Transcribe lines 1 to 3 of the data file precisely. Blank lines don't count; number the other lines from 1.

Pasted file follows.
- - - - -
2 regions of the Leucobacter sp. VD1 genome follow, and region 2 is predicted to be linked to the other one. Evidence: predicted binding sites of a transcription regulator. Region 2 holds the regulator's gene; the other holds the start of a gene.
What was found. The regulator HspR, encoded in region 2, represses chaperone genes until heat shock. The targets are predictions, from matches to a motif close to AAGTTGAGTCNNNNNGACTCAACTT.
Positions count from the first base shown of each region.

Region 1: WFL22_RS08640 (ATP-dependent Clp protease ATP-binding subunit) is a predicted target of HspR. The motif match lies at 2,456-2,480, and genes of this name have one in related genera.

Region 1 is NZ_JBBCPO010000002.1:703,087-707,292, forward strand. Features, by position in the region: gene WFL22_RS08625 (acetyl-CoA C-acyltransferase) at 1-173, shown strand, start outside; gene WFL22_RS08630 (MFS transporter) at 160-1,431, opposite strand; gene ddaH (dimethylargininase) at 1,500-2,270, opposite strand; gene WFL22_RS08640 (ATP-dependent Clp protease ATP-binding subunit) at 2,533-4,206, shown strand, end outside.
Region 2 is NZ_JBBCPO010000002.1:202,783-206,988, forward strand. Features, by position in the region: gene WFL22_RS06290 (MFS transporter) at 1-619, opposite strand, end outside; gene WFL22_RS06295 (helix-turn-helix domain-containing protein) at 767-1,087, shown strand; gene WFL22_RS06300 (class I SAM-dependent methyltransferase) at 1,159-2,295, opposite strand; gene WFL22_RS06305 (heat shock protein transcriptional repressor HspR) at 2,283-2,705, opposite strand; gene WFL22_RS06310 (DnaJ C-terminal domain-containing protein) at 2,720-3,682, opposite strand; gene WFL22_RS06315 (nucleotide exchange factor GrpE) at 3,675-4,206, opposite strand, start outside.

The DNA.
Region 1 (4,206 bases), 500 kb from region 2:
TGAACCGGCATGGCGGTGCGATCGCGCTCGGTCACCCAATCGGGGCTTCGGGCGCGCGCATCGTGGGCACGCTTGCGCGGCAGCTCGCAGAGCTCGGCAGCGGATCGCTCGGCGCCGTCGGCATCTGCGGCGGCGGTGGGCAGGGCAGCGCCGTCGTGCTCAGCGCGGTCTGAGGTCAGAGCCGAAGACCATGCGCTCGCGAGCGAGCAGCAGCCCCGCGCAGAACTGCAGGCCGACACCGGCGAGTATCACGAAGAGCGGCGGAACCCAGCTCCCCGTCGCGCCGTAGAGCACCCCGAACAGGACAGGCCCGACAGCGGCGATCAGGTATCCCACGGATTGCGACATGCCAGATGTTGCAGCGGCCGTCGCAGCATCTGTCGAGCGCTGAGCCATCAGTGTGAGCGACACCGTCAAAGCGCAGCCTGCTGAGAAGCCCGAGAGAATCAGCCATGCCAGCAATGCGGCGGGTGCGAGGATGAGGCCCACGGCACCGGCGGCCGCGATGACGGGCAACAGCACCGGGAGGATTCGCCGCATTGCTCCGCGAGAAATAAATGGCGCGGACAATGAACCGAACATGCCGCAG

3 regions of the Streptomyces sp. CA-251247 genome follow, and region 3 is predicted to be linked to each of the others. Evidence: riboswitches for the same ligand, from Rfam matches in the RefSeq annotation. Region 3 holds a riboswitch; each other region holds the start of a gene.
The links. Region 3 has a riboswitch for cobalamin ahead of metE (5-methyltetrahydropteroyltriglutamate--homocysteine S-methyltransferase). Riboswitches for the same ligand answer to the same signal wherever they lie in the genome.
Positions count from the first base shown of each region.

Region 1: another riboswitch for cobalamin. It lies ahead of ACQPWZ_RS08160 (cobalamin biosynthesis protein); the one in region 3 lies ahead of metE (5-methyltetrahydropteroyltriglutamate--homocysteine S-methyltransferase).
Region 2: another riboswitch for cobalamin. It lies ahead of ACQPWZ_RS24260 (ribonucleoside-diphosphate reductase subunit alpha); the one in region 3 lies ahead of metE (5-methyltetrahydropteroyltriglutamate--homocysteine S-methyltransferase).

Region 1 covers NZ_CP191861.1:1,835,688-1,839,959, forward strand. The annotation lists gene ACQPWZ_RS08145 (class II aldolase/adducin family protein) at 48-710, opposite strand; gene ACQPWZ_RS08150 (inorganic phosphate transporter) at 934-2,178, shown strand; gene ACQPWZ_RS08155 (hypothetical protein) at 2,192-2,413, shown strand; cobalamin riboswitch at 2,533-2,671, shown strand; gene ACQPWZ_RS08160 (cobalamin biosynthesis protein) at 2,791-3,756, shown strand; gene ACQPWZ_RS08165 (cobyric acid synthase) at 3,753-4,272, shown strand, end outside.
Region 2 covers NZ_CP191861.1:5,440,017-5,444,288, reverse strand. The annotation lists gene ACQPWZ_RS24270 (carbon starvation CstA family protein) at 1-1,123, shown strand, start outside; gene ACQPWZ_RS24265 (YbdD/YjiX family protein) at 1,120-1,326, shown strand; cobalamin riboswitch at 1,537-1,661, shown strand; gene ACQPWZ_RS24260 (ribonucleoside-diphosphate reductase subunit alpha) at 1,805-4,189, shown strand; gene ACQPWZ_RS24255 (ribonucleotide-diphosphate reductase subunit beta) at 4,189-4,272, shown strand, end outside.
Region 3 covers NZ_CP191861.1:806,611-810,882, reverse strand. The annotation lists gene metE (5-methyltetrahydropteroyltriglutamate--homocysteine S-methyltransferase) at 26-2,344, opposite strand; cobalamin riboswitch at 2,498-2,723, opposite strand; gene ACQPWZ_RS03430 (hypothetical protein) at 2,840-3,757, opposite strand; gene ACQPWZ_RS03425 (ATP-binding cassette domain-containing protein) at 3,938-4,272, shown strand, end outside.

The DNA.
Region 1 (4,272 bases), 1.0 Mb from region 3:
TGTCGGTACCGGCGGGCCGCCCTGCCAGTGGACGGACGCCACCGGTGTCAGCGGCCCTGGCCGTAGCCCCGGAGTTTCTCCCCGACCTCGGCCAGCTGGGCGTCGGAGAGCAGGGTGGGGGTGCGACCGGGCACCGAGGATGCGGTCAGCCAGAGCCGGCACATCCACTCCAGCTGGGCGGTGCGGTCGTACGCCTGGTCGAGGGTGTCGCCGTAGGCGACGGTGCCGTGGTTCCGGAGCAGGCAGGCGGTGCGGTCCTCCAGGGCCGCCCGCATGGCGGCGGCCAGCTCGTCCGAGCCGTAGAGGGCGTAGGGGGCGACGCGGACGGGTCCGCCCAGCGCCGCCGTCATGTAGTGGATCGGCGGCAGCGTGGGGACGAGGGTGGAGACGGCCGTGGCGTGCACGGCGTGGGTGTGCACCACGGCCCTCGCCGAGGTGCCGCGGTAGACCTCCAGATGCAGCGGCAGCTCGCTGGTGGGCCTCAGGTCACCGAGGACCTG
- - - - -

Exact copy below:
2 regions of the Leucobacter sp. VD1 genome follow, and region 2 is predicted to be linked to the other one. Evidence: predicted binding sites of a transcription regulator. Region 2 holds the regulator's gene; the other holds the start of a gene.
What was found. The regulator HspR, encoded in region 2, represses chaperone genes until heat shock. The targets are predictions, from matches to a motif close to AAGTTGAGTCNNNNNGACTCAACTT.
Positions count from the first base shown of each region.